Lash JP, Go AS, Appel LJ, He J, Ojo A, Rahman M, Townsend RR, Xie D, Cifelli D, Cohan J: Chronic renal insufficiency cohort (CRIC) study: baseline characteristics and associations with kidney function. Clin J Am Soc Nephrol. 2009, 4: 1302-1311. 10.2215/CJN.00070109.
Wennberg M, Bergdahl IA, Hallmans G, Norberg M, Lundh T, Skerfving S, Stromberg U, Vessby B, Jansson JH: Fish consumption and myocardial infarction: a second prospective biomarker study from northern Sweden. Am J Clin Nutr. 2011, 93: 27-36. 10.3945/ajcn.2010.29408.
Donadio JV, Grande JP: The role of fish oil/omega-3 fatty acids in the treatment of IgA nephropathy. Semin Nephrol. 2004, 24: 225-243. 10.1016/j.semnephrol.2004.01.004.
Fassett RG, Gobe GC, Peake JM, Coombes JS: Omega-3 polyunsaturated fatty acids in the treatment of kidney disease. Am J Kidney Dis. 2010, 56: 728-742. 10.1053/j.ajkd.2010.03.009.
Anders Christensson and Eva Kihl-Selstam provided access to, and assisted in retrieving, case data. The Northern Sweden MONICA Study contributed with samples and data.
Grants were supplied from the Swedish Council for Working Life and Social Research (FAS; METALUND), the Swedish Research Council for Environment, Agricultural Sciences and Spatial Planning (FORMAS) and the European Union (Sixth Framework Program; PHIME; FOOD-CT-2006-016253). The paper reflects only the authors’ views; the European Union is not liable for any use that may be made of the information. Funding bodies had no role in the design or conduct of the study.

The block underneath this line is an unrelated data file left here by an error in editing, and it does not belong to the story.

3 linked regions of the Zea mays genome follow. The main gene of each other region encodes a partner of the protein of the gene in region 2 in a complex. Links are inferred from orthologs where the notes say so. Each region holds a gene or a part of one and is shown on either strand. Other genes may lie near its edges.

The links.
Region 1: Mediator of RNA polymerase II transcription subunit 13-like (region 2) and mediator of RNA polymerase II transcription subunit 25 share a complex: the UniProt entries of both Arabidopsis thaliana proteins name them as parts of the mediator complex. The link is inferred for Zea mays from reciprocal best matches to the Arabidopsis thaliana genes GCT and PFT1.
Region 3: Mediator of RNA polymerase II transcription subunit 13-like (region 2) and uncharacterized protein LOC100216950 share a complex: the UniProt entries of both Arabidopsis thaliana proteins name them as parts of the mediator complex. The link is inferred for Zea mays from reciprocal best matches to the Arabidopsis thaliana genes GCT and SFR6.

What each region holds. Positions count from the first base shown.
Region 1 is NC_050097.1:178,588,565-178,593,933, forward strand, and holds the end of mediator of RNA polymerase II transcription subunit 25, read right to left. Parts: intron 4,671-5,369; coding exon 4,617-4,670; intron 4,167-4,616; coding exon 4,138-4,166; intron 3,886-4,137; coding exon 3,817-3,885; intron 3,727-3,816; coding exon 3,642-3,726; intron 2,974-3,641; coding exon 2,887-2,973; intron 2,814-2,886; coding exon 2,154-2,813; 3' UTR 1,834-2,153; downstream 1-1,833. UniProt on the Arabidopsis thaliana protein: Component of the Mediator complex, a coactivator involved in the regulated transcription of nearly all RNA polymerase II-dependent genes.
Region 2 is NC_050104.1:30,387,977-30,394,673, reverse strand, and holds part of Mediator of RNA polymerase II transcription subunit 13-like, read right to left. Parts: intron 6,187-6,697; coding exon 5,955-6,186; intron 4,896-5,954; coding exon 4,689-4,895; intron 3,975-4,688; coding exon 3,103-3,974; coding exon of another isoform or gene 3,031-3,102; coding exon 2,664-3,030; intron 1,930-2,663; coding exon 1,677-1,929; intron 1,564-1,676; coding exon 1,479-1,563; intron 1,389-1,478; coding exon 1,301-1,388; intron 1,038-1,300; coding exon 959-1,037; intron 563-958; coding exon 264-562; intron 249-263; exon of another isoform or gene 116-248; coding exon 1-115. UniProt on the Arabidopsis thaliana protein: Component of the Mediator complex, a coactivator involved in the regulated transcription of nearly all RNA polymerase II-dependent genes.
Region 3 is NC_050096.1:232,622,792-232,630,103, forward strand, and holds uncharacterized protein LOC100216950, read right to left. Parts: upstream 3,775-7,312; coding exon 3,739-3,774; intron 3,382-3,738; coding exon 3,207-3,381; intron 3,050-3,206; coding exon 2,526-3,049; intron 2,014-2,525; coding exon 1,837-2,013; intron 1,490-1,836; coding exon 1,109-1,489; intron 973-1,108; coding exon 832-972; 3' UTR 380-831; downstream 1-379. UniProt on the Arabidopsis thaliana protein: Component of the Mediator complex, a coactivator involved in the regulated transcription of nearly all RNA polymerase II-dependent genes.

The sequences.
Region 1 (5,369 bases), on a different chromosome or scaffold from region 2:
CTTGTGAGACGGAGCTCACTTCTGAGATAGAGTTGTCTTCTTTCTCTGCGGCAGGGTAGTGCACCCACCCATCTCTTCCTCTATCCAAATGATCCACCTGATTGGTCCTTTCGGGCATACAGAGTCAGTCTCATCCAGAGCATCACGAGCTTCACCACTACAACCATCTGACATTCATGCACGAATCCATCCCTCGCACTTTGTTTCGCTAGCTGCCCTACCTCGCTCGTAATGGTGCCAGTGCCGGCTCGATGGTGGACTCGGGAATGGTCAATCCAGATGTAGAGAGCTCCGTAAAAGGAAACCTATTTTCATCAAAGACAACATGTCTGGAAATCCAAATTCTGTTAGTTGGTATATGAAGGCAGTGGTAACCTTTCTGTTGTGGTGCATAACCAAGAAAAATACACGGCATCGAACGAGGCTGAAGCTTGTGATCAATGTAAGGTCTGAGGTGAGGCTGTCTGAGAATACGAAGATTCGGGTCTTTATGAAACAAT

The authors declare that they have no competing interests.
JNS carried out statistical analyses, drafted the first manuscript version, and coordinated the manuscript preparation together with BB and IAB. MS took part in manuscript preparation and participated in the design of the study. BB took part in data management. SE, GH, and S Schön took part in study design and data collection. TL carried out all laboratory analyses. S Skerfving and IAB took part in study design and manuscript preparation. All authors contributed to the interpretation of the results, read, and approved the final manuscript.
About this article
Cite this article
Sommar, J.N., Svensson, M.K., Björ, B.M. et al. End-stage renal disease and low level exposure to lead, cadmium and mercury; a population-based, prospective nested case-referent study in Sweden. Environ Health 12, 9 (2013). https://doi.org/10.1186/1476-069X-12-9
- End-stage renal disease